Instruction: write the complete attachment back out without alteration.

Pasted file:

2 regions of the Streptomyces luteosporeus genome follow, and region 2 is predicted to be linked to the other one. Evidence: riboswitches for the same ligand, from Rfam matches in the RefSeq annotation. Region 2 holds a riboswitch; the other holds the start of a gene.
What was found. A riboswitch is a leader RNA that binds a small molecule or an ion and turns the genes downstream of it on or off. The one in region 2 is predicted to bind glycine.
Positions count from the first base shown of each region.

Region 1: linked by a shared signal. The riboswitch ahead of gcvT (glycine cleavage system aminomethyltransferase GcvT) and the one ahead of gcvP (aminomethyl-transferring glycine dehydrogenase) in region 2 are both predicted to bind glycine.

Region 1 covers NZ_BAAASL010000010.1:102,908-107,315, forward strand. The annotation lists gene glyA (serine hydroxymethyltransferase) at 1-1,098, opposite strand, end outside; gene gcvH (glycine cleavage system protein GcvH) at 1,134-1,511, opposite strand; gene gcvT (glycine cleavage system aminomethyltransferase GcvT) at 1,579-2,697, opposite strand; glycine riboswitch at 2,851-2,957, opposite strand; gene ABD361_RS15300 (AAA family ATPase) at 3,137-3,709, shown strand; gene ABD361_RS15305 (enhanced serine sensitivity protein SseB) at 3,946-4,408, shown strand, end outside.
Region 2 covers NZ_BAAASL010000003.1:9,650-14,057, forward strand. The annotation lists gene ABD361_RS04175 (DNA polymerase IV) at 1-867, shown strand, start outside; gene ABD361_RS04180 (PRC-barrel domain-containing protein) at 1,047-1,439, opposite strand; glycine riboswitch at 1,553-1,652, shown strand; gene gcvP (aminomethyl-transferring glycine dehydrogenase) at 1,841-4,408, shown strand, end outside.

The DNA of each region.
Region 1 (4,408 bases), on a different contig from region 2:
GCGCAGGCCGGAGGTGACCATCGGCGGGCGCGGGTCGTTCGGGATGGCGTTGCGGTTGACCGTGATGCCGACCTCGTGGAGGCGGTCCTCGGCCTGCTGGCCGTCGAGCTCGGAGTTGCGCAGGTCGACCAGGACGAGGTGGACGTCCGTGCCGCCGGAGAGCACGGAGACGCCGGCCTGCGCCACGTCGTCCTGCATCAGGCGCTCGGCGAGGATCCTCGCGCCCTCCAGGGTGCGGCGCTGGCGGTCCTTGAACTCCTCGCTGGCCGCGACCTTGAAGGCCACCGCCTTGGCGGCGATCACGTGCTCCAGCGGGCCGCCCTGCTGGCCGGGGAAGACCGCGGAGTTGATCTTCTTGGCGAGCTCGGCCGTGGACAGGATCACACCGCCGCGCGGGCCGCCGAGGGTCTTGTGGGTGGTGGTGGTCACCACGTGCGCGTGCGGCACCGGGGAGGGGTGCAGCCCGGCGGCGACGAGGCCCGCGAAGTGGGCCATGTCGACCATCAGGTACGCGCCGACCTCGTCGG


2 regions of the Streptomyces luteosporeus genome follow, and region 2 is predicted to be linked to the other one. Evidence: riboswitches for the same ligand, from Rfam matches in the RefSeq annotation. Region 2 holds a riboswitch; the other holds the start of a gene.
What was found. A riboswitch is a leader RNA that binds a small molecule or an ion and turns the genes downstream of it on or off. The one in region 2 is predicted to bind glycine.
Positions count from the first base shown of each region.

Region 1: linked by a shared signal. The riboswitch ahead of gcvT (glycine cleavage system aminomethyltransferase GcvT) and the one ahead of gcvP (aminomethyl-transferring glycine dehydrogenase) in region 2 are both predicted to bind glycine.

Region 1 covers NZ_BAAASL010000010.1:102,908-107,315, forward strand. The annotation lists gene glyA (serine hydroxymethyltransferase) at 1-1,098, opposite strand, end outside; gene gcvH (glycine cleavage system protein GcvH) at 1,134-1,511, opposite strand; gene gcvT (glycine cleavage system aminomethyltransferase GcvT) at 1,579-2,697, opposite strand; glycine riboswitch at 2,851-2,957, opposite strand; gene ABD361_RS15300 (AAA family ATPase) at 3,137-3,709, shown strand; gene ABD361_RS15305 (enhanced serine sensitivity protein SseB) at 3,946-4,408, shown strand, end outside.
Region 2 covers NZ_BAAASL010000003.1:9,650-14,057, forward strand. The annotation lists gene ABD361_RS04175 (DNA polymerase IV) at 1-867, shown strand, start outside; gene ABD361_RS04180 (PRC-barrel domain-containing protein) at 1,047-1,439, opposite strand; glycine riboswitch at 1,553-1,652, shown strand; gene gcvP (aminomethyl-transferring glycine dehydrogenase) at 1,841-4,408, shown strand, end outside.

The DNA of each region.
Region 1 (4,408 bases), on a different contig from region 2:
GCGCAGGCCGGAGGTGACCATCGGCGGGCGCGGGTCGTTCGGGATGGCGTTGCGGTTGACCGTGATGCCGACCTCGTGGAGGCGGTCCTCGGCCTGCTGGCCGTCGAGCTCGGAGTTGCGCAGGTCGACCAGGACGAGGTGGACGTCCGTGCCGCCGGAGAGCACGGAGACGCCGGCCTGCGCCACGTCGTCCTGCATCAGGCGCTCGGCGAGGATCCTCGCGCCCTCCAGGGTGCGGCGCTGGCGGTCCTTGAACTCCTCGCTGGCCGCGACCTTGAAGGCCACCGCCTTGGCGGCGATCACGTGCTCCAGCGGGCCGCCCTGCTGGCCGGGGAAGACCGCGGAGTTGATCTTCTTGGCGAGCTCGGCCGTGGACAGGATCACACCGCCGCGCGGGCCGCCGAGGGTCTTGTGGGTGGTGGTGGTCACCACGTGCGCGTGCGGCACCGGGGAGGGGTGCAGCCCGGCGGCGACGAGGCCCGCGAAGTGGGCCATGTCGACCATCAGGTACGCGCCGACCTCGTCGG